Reverend Howard Finster, a self proclaimed “Man of Visions”, was one of America’s most widely known and prolific self-taught artists producing over 46,991 pieces of art before his death in 2001. He saw himself as a sacred artist, tirelessly recording his visionary prophesies and providing glimpses of a celestial outer space world that God revealed to him. These visionary journeys were very real for Finster, providing a limitless variety of images for his creative endeavors.
Born in rural Alabama in 1916, Finster went on to become a preacher, tent revivalist, and “master of 22 different trades” before building his roadside tribute to inventors the Plant Farm Museum. Later dubbed “Paradise Garden,” this rock and junk encrusted wonderland became the focus of Finster’s life work. In 1976, however, this focus shifted. As he was using his fingers to apply paint to a refurbished bicycle, Finster noticed that the paint smudge on the tip of his finger had formed a human face. A voice spoke to him, saying, “paint sacred art.” Finster began churning out thousands of sermon-laden artworks with subjects ranging from historical characters and popular culture icons like Elvis Presley to evangelistic fantasy landscapes and futuristic cities. Most works are meticulously coated in Finster’s own hand-lettered words and Biblical verse.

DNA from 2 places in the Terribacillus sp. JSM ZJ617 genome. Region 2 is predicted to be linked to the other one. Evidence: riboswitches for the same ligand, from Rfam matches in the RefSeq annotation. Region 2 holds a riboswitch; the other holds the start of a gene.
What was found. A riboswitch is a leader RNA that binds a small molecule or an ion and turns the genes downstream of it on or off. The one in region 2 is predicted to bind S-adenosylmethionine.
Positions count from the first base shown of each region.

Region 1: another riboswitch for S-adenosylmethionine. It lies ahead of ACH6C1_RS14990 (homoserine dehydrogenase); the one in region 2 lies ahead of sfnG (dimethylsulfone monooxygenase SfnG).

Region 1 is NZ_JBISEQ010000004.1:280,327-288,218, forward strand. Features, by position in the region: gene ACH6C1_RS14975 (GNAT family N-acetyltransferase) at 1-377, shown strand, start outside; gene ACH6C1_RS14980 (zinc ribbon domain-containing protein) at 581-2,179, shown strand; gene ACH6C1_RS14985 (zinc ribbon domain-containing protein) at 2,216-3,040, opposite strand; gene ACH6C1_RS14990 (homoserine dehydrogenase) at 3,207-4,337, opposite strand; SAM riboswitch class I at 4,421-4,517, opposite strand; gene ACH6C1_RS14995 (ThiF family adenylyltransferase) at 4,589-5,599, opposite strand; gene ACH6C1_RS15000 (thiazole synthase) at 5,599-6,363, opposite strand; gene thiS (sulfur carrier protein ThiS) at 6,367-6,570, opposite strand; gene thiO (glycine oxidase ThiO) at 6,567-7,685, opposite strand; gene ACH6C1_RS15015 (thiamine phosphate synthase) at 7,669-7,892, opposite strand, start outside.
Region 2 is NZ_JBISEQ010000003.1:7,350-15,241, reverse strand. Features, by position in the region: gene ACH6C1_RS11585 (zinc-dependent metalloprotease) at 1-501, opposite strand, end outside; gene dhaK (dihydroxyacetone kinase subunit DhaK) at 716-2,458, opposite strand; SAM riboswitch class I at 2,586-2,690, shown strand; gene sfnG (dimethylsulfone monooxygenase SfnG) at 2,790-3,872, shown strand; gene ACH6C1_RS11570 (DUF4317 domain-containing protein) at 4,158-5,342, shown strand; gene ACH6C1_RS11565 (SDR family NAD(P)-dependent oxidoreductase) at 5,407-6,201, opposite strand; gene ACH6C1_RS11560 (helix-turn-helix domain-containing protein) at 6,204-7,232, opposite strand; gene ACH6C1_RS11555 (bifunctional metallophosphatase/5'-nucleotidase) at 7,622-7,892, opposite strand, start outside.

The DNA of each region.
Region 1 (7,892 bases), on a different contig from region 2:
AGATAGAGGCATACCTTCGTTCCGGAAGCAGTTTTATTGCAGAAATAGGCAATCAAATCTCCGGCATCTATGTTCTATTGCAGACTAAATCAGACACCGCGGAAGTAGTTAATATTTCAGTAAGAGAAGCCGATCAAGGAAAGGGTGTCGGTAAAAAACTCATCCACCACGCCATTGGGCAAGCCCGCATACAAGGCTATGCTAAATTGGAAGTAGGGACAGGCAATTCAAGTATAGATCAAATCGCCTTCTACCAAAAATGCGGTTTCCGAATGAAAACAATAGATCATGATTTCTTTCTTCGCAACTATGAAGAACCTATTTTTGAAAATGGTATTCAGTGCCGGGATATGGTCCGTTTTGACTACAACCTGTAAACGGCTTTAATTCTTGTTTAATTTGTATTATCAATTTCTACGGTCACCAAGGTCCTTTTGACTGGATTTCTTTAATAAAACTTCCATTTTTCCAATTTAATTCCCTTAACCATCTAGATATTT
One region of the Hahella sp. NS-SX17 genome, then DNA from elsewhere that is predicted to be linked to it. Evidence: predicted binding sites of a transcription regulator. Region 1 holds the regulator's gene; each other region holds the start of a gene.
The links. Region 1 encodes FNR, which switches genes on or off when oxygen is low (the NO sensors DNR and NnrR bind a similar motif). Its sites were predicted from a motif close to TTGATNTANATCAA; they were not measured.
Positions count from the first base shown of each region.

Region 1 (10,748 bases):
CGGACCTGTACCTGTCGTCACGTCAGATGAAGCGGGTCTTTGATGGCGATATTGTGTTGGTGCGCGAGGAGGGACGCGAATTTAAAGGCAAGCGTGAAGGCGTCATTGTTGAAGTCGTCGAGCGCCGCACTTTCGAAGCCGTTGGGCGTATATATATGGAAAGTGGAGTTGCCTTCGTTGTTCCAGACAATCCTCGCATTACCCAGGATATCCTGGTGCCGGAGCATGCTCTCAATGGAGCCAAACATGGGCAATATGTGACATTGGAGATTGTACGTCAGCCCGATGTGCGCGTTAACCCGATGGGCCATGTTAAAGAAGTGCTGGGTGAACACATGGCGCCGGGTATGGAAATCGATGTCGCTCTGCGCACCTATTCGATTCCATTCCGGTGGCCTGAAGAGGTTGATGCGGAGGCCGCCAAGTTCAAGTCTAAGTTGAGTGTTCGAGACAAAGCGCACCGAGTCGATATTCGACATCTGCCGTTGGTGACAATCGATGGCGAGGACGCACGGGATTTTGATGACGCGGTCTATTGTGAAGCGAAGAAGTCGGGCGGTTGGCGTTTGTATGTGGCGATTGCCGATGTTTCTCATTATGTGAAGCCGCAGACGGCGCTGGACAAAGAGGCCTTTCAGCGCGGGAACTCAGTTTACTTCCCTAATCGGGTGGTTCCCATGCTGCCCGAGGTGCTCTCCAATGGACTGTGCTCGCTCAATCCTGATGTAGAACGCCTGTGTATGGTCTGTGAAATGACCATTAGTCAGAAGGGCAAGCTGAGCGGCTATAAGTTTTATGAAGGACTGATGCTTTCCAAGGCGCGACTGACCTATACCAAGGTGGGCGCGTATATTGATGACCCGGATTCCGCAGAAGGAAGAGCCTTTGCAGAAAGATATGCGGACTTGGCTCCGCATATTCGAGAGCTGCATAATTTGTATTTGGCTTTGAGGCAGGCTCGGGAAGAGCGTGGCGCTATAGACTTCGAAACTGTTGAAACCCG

To spread his vision to a wider audience, Finster designed record album covers for rock groups such as R.E.M. and Talking Heads, later earning him Record Album Cover of the year by Rolling Stone Magazine. Interviews, films, and his famous appearance on The Tonight Show with Johnny Carson further advanced his evangelical message. Finster’s preaching experience and his showman-like personality helped to shape his public persona and ever-increasing celebrity. The industry that surrounded Finster’s name ended up defining his final years. Finster’s intentions remained true to his inner voice—to make sacred art. Well-known and often misunderstood, his position is suspended somewhere between awe for his tireless, faith driven creativity and his esteemed place in the pantheon of contemporary American art. He has been called both “the grandfather of Southern Folk Art” and “the Andy Warhol of the South.”